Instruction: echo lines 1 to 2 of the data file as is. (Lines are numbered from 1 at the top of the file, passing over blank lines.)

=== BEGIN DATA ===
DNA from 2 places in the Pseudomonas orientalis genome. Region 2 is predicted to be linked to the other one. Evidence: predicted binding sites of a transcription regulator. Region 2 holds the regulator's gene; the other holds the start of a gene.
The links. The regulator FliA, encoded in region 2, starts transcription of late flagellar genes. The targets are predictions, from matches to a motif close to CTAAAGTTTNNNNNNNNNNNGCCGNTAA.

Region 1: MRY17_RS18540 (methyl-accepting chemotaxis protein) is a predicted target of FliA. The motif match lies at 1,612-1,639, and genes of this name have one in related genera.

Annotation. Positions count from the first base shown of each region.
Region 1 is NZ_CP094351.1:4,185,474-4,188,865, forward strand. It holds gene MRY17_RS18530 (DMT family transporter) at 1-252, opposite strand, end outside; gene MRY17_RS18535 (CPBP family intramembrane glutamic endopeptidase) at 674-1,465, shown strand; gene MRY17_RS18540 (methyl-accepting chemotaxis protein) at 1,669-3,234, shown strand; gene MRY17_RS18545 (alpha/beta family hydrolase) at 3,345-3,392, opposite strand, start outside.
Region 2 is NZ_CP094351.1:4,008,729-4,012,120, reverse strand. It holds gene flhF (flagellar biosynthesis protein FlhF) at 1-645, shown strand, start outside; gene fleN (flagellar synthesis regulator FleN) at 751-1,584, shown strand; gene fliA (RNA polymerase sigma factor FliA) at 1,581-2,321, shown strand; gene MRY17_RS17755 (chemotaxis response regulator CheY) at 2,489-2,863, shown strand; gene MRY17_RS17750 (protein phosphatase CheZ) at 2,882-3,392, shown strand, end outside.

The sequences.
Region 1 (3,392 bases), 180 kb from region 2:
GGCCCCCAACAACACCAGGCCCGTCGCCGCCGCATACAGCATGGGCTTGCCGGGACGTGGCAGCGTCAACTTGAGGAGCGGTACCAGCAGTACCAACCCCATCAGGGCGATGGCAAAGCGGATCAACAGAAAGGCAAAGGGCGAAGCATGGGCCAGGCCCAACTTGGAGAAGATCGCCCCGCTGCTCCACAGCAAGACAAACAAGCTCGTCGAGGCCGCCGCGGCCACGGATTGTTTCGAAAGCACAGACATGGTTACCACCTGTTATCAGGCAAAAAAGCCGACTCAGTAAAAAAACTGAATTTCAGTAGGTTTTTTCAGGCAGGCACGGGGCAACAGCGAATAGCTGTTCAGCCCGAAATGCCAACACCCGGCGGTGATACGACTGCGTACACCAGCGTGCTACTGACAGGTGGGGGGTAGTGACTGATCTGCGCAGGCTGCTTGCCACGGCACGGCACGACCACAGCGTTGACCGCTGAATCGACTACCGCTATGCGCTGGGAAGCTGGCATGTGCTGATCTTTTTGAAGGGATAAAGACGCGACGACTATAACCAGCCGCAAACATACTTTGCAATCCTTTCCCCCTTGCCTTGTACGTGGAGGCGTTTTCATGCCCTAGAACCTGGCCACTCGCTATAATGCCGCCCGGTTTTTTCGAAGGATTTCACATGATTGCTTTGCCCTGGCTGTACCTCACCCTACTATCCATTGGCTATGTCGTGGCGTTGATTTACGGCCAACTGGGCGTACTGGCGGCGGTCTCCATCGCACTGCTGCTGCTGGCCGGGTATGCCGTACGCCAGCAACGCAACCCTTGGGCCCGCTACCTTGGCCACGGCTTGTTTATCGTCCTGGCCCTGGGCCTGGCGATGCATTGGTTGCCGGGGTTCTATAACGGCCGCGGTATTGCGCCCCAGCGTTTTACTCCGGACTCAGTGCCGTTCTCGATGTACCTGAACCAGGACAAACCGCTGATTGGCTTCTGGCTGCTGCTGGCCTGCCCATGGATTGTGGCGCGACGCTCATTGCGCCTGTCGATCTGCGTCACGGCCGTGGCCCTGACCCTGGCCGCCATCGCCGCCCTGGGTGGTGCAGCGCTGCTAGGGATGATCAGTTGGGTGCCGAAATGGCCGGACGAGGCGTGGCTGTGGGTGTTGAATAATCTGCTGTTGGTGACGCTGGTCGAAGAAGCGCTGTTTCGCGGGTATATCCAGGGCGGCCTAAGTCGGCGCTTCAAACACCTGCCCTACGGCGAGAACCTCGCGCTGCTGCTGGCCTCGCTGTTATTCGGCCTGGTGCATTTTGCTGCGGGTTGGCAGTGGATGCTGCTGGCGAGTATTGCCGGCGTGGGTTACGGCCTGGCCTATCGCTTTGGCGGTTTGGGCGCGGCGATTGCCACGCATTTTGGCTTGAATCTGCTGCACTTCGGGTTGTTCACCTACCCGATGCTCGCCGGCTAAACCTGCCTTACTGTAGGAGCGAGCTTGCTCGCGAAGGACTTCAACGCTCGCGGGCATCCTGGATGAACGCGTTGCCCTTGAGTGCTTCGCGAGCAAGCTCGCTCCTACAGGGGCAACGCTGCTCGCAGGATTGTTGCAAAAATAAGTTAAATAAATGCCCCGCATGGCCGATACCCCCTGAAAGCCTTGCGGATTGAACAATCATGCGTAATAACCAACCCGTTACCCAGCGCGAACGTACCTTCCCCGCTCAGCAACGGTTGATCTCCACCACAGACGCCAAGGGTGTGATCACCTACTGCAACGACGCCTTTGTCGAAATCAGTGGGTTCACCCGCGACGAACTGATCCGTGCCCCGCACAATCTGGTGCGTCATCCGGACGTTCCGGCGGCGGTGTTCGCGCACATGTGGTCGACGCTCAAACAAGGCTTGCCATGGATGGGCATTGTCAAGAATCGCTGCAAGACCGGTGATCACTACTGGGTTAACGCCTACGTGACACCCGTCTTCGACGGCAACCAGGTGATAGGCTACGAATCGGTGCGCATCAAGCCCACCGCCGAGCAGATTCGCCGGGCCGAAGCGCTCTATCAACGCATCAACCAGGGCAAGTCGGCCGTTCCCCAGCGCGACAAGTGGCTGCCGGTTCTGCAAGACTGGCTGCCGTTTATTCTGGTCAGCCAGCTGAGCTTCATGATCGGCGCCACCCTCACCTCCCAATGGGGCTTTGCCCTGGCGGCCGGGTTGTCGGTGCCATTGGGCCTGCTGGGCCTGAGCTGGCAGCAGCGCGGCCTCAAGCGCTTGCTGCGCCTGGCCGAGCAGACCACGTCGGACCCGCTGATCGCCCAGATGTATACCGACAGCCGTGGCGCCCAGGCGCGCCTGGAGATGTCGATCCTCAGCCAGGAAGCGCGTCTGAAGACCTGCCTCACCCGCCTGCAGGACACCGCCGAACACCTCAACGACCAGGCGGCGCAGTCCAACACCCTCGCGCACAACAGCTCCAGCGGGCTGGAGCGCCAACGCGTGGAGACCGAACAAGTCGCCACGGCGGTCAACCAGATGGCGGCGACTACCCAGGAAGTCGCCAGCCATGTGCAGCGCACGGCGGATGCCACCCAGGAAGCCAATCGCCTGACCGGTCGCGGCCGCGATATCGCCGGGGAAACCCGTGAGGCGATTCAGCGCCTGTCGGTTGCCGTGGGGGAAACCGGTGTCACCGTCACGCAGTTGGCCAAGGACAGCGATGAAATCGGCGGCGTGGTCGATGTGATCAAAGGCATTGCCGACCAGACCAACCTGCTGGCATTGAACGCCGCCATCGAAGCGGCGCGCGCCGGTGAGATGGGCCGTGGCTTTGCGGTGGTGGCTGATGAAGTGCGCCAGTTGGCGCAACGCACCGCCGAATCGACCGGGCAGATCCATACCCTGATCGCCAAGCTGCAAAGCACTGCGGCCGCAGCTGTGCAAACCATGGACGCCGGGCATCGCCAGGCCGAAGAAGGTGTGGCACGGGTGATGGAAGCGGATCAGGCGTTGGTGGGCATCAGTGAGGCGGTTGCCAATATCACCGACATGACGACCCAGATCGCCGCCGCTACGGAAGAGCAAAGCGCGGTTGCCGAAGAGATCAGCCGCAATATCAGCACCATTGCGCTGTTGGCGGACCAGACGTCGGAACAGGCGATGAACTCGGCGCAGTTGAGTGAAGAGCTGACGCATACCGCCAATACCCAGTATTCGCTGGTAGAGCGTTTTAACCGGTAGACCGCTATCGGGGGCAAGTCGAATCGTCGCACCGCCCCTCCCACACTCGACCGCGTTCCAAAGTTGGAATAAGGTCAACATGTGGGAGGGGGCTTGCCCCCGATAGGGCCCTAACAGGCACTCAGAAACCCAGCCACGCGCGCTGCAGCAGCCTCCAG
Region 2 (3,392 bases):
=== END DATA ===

DNA from 2 places in the Pseudomonas orientalis genome. Region 2 is predicted to be linked to the other one. Evidence: predicted binding sites of a transcription regulator. Region 2 holds the regulator's gene; the other holds the start of a gene.
The links. The regulator FliA, encoded in region 2, starts transcription of late flagellar genes. The targets are predictions, from matches to a motif close to CTAAAGTTTNNNNNNNNNNNGCCGNTAA.